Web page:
Autistic Future
October 15th, 2016

Just A Mechanic: One Autistic American’s Take On The Election

The elec­tion is an inescapable back­ground rum­ble, but life goes on around it. Law school will be end­ing short­ly, and I’m so busy that I feel some­what removed from it. I’ve most­ly felt its impact in my deal­ings with the inter­net. It may be part of the law’s appeal for me that I’m a sys­tems per­son. I’m good at see­ing pat­terns and fig­ur­ing out how pieces fit togeth­er. In an oil-stained t‑shirt or a suit, writ­ing code, read­ing cas­es, or drop­ping a trans­mis­sion pan, I’m a mechan­ic from a long line of prob­lem-solvers which has pro­duced plen­ty of lawyers and plen­ty of peo­ple who work on engines.

I like to find peo­ple whose needs align with my val­ues, fig­ure out whether and how I can make com­pli­cat­ed sys­tems work for them, and craft a solu­tion in a way that is eth­i­cal, metic­u­lous, and loy­al. Doing this ful­fills some­thing bedrock-deep in the sub­stance of who I am. Sit­u­at­ed in 21st cen­tu­ry Autis­tic cul­ture, it isn’t sur­pris­ing that one of my sys­tems of choice is the internet.


Industrial worker cutting and welding metal with many sharp sparks

Like my grand­fa­ther, who worked with heavy equip­ment and lived on his equip­ment yard, I’m sur­round­ed by my machines.


an image of my shadow hanging over my closed toughbook cf-30 laptop my water bottle, and my cup of coffee on a gorgeous, law library table made of smooth, waxed cherry wood

These web­sites and pro­files lack the loom­ing pres­ence of a 20-ton crane, but I live at close quar­ters with them. Run­ning around the clock, they’re nev­er far from my thoughts, and I’ve been con­cerned about them late­ly. The inter­net has been hot­ter, mean­er. Its reg­u­lar pat­terns of behav­ior have been out of whack. I hope they return to nor­mal when the elec­tion pass­es, but they’ve been off for so long that I’m not sure that things will return to the pre-Trump sta­tus quo. A new nor­mal may emerge, and it may not be an improve­ment on the old one. The more imme­di­ate prob­lem is the sheer num­ber of angry peo­ple look­ing for trou­ble. There has been shad­owy weird­ness and secu­ri­ty issues around the edges of a gen­tle lit­tle inter­net pres­ence which has nev­er had any trou­ble before. It’s noth­ing I can pin on the alt-right, or even on the gen­er­al­ized chaos, but it’s unprece­dent­ed. I don’t like this.

Oth­er than that, my only wor­ries about this elec­tion were ini­tial­ly for women, the poor, and minor­i­ty groups, immi­grants, LGBT peo­ple, peo­ple of col­or, reli­gious minori­ties, and the dis­abil­i­ty com­mu­ni­ty. Even though Trump’s rhetoric toward us has­n’t been as bad as what he has said about some peo­ple, there is, in my expe­ri­ence, a strong cor­re­la­tion between lead­er­ship that is rigid and nev­er stops shout­ing and dis­abled peo­ple not doing well. I gave Clin­ton the mon­ey a stu­dent can spare, and I plan to vote for her. Beyond the imme­di­ate impact of a bad pres­i­den­cy on vul­ner­a­ble, mar­gin­al­ized peo­ple, how­ev­er, I was­n’t wor­ried. The Amer­i­can sys­tem is pret­ty durable. Many of the Framers were deeply flawed as peo­ple, but I respect them as crafts­men. Reas­sured by a won­der­ful sem­i­nar on the Fed­er­al­ist Papers I’m tak­ing this semes­ter, I trust­ed the machine to be durable enough to weath­er a few years of rough han­dling. That all changed on Sun­day when Mr. Trump dis­cussed impris­on­ing his defeat­ed opponent.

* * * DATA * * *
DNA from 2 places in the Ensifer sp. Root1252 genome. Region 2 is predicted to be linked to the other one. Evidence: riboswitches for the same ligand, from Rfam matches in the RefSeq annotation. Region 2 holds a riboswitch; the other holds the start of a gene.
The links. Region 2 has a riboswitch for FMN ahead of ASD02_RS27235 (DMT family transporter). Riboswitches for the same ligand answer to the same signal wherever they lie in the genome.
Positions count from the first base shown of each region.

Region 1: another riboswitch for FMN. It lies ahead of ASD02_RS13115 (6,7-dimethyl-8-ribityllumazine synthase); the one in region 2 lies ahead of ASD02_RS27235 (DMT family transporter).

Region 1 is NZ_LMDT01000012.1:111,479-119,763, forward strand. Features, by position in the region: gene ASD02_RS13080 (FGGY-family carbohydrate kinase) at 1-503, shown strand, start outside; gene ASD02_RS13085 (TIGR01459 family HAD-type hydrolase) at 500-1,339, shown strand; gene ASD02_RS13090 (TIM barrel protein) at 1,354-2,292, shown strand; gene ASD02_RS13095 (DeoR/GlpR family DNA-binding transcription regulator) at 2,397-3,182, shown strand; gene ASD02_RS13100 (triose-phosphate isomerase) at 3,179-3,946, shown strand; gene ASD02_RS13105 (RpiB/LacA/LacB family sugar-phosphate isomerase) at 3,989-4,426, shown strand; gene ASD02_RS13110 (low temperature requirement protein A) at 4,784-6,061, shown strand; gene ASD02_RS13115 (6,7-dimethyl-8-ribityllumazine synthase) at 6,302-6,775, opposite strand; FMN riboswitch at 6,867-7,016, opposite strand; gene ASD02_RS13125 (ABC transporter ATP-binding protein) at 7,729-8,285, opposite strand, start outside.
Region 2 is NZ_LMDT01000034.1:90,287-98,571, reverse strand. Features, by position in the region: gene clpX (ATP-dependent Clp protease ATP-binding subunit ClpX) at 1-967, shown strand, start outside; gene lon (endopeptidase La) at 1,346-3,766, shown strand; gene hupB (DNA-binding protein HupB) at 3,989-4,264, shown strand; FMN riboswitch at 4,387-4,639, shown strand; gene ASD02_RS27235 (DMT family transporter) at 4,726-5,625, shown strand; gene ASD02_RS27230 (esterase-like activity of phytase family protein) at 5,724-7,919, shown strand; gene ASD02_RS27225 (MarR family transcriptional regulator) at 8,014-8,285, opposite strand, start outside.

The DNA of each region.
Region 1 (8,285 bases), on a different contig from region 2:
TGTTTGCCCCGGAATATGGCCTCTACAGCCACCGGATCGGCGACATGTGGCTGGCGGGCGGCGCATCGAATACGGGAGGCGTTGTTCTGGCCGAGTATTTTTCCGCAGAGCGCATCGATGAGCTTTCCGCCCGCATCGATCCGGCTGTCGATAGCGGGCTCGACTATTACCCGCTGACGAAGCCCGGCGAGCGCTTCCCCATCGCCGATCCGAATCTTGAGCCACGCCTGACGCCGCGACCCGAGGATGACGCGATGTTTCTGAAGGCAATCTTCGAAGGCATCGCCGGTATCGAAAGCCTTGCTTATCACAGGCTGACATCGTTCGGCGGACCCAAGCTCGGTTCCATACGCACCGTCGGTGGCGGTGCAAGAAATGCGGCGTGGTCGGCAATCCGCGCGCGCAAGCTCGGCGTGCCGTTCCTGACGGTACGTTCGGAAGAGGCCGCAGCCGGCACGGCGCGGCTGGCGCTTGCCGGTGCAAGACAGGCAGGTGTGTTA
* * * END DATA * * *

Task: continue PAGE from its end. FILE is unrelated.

That, in and of itself, may have been the last shock­ing remark in his arse­nal. The real punch to the gut was what hap­pened next: peo­ple, pre­sum­ably Amer­i­can vot­ers, cheered. I was nau­seous. I felt like I’d been wind­ed and knocked down. Like the time I shred­ded my hands chang­ing some evap­o­ra­tive emis­sions parts in the rusty, old engine of a car I don’t own any­more, the hurt was bad enough that I did­n’t ful­ly fell it until the next day. A can­di­date for the high­est office in the land was glee­ful­ly threat­en­ing to start cut­ting into the roots of our sys­tem of con­sti­tu­tion­al rights, rule of law, and our most fun­da­men­tal val­ues as Amer­i­cans. Fas­cism and a would-be dic­ta­tor stood, self-exposed, before us, and Amer­i­cans howled with delight. If the years of advo­ca­cy expe­ri­ence I’ve already accu­mu­lat­ed have taught me any­thing, it’s humil­i­ty. I don’t have all the answers. I’m just a mechan­ic, one who grew up play­ing in my grand­fa­ther’s king­dom of gen­tle, fer­rous giants and look­ing up to a mechan­ic who, very reluc­tant­ly, fought in a war against this sort of thing not so long ago. I know sys­tems. I know what it looks like when they’re being under­mined or attacked or cor­rod­ed. I know that I grew up dis­abled in Amer­i­ca and love my auton­o­my and civ­il lib­er­ties as one who does­n’t take them for grant­ed. I know I don’t have any use for fas­cists. I don’t like this.

This isn’t about vul­ner­a­ble peo­ple and groups on the mar­gins of soci­ety any­more. This isn’t about women any­more. This isn’t about the alt-right maraud­ing on the inter­net, and, increas­ing­ly, in the real world. This is about us all. It looks like the one qual­i­fied can­di­date in the race is win­ning the elec­tion. I encour­age every­one to help her as they can, but that is only the begin­ning. Once we’re out of imme­di­ate dan­ger, we have to trou­bleshoot the real prob­lem. We have to under­stand how, with­in liv­ing mem­o­ry of WWII, some of our fel­low Amer­i­cans came to be cheer­ing at the prospect of the win­ner of a pres­i­den­tial elec­tion impris­on­ing his defeat­ed oppo­nent. We have to do it quick­ly and take prompt, res­olute action to encour­age the peo­ple who have lost faith in our sys­tem to buy in again. We have to take steps to pre­serve our sys­tem if we want to ensure its survival.